Submission to Senate Inquiry on Franking Credits

GEM Capital has made a submission to the Senate Inquiry into the removal of cash refunds from franking credits as we are of the view that this proposal singles out retirees to pay a high price in the name of budget repair.

Here is the Executive Summary of our submission.  A full copy can be downloaded by clicking on the icon at the bottom of this article.

 

"I am an Investment Professional who provides financial advice to retirees (and has done so for over 20 years).  Personally I will not be impacted by the proposal to remove franking credits as I will be able to use the franking credits.  It is in my capacity as a financial adviser to retirees, who most certainly will be impacted by this proposal, that I offer this submission.

Summary

I am of the view that the ALP proposal as it currently stands, to scrap cash refunds from franking credits, is very poor for the following reasons:

  1. This proposal is inequitable across different sections of the tax base.  Bill Shorten has argued that scrapping cash refunds from franking credits is aimed at the ‘big end of town’.  He then realised the reality is that it impacted the lower classes and he has since spared those receiving age pensions.  The reality is that the high income earners and high net worth individuals are unlikely to be materially impacted by this proposal.  Those who will pay the largest proportional price seem to be mainly ‘middle class’ retirees, while those at the higher and lower end are likely to be unaffected.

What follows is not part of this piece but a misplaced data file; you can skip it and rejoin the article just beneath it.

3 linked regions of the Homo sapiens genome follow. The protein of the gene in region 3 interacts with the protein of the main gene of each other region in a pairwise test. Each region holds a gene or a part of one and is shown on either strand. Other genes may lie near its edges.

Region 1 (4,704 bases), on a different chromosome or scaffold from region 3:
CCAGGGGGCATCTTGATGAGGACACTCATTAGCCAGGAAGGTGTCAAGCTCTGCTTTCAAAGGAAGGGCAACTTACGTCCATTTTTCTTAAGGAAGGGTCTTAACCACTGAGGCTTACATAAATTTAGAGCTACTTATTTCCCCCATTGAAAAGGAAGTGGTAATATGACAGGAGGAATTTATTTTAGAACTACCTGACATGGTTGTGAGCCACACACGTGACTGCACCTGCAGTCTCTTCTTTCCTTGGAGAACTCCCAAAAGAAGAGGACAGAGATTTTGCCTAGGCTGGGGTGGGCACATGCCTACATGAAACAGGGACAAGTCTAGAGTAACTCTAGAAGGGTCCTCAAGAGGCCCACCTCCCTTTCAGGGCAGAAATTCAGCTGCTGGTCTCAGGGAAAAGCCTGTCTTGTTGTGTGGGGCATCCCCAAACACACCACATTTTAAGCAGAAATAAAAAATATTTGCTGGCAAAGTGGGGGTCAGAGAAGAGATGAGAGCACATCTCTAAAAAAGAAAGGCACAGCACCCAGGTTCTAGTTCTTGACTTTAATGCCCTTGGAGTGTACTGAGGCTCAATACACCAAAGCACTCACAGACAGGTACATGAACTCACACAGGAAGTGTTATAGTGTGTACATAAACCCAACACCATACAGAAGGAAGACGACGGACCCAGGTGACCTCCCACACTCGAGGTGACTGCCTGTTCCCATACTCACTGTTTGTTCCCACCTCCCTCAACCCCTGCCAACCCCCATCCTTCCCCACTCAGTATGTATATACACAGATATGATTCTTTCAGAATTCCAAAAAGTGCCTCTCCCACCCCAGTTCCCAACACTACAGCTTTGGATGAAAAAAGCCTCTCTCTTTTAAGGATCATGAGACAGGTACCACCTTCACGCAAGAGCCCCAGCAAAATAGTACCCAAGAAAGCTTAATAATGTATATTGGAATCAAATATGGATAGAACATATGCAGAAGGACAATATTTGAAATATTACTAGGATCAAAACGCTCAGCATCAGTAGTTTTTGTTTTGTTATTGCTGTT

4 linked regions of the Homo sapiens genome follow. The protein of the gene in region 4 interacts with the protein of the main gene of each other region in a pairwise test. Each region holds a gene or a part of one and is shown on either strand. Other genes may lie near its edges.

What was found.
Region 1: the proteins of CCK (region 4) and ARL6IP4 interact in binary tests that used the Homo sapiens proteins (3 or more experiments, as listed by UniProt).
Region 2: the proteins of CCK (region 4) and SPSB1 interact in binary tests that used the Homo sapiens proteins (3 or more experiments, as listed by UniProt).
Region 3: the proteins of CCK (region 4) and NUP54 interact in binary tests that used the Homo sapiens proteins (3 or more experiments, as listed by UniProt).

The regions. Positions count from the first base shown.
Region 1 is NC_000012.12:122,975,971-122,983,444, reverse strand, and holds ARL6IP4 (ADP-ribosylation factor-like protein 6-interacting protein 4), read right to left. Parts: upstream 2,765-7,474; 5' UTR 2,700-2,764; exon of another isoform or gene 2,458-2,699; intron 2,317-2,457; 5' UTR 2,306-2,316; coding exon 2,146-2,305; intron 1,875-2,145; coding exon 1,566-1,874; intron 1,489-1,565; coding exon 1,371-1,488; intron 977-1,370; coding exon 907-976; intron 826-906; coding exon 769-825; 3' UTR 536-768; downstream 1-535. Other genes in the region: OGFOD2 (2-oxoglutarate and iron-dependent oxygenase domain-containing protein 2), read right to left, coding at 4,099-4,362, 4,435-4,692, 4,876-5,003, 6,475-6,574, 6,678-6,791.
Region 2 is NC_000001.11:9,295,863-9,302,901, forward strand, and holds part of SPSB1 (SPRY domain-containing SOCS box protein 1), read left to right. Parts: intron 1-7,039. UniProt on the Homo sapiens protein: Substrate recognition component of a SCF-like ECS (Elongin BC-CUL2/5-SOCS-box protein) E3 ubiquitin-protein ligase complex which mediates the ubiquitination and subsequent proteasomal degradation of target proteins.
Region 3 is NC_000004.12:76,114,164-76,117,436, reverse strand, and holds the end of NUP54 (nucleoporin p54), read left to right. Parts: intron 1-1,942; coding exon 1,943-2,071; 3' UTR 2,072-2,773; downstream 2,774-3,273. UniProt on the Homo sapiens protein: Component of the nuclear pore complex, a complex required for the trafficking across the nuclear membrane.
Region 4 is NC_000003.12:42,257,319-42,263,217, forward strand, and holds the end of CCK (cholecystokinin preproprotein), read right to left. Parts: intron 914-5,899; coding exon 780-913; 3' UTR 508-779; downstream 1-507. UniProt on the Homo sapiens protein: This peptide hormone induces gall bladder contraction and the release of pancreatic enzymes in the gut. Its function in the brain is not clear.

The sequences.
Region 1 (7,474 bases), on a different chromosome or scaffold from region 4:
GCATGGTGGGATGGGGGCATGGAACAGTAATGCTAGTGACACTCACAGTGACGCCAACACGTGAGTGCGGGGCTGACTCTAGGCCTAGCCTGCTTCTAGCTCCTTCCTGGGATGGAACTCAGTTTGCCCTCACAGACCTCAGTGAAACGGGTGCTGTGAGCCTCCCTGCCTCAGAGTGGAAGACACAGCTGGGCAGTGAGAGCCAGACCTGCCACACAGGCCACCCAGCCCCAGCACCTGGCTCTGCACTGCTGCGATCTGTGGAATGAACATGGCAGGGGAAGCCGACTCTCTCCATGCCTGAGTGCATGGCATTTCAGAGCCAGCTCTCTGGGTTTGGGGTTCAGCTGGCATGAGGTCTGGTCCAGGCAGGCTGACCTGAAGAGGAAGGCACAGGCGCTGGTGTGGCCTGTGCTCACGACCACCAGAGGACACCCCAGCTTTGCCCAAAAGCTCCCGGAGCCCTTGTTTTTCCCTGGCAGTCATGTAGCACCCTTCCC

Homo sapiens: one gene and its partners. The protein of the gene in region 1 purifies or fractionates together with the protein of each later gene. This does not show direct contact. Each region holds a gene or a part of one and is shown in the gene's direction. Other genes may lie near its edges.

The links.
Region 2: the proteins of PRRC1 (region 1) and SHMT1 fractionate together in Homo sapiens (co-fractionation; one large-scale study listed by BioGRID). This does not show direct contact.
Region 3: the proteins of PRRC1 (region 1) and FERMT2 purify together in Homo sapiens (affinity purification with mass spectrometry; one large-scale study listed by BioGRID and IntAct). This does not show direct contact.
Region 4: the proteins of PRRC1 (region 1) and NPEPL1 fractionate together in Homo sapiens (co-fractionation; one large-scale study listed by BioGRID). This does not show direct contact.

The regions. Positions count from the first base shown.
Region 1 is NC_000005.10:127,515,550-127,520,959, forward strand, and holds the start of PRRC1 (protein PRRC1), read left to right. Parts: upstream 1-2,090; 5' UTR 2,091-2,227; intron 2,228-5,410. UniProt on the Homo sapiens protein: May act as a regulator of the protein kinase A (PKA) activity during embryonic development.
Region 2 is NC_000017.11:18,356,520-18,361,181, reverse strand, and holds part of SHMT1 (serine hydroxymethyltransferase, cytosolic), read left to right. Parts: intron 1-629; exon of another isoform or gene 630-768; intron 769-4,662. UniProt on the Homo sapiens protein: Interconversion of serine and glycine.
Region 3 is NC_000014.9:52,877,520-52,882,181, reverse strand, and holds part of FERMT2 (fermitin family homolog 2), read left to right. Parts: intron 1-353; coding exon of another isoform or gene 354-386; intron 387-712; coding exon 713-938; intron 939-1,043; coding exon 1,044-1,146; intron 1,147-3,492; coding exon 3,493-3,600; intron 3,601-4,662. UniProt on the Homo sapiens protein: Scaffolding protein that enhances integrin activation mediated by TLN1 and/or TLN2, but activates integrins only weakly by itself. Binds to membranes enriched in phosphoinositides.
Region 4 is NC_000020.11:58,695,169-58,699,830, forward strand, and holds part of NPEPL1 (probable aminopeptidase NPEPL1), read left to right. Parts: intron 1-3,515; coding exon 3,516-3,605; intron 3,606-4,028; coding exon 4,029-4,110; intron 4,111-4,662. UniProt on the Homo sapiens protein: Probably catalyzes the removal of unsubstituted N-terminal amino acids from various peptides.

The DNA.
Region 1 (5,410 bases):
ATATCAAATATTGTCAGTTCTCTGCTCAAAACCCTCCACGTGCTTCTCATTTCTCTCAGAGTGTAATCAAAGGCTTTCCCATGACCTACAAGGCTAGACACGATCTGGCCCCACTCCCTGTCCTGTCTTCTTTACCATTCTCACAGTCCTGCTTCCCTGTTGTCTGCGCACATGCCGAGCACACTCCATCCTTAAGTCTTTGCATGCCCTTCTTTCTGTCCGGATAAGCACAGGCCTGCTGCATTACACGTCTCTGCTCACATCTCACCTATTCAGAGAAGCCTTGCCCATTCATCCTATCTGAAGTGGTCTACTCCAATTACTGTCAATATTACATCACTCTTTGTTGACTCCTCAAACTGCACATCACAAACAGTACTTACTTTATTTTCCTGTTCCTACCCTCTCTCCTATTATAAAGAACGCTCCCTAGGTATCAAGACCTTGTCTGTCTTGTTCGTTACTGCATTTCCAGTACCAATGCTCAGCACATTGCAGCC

2. This proposal is highly likely to encourage retirees to spend their capital and become more dependant upon the welfare system.
  3. This proposal provides a significant disincentive to save for the majority of Australians.
  4. This proposal adds further complexity to the taxation system, with accompanying compliance costs, that also rely on Centrelink’s systems for its integrity toward the exemptions.  I wonder whether the additional compliance costs have been included in the modelling of savings.
  5. This proposal changes the goal posts retrospectively to middle class retirees who do not have the option to build further capital to compensate for such material changes to their income.
  6. Retirees in our client base, already dealing with the changes to Asset Test for Age Pension effective 1st January 2017, are extremely anxious about further changes to their retirement income which materially impact their level of disposable income.  This is taking place at a time of record low interest rates and low prospective rates of return in financial markets. 
  7. This proposal may also result in retirees taking additional investment risk to achieve higher income returns to offset the loss of franking credits.  This could raise the prospects of capital loss, which could result in them becoming dependant upon welfare at a later stage, at a cost to the Government."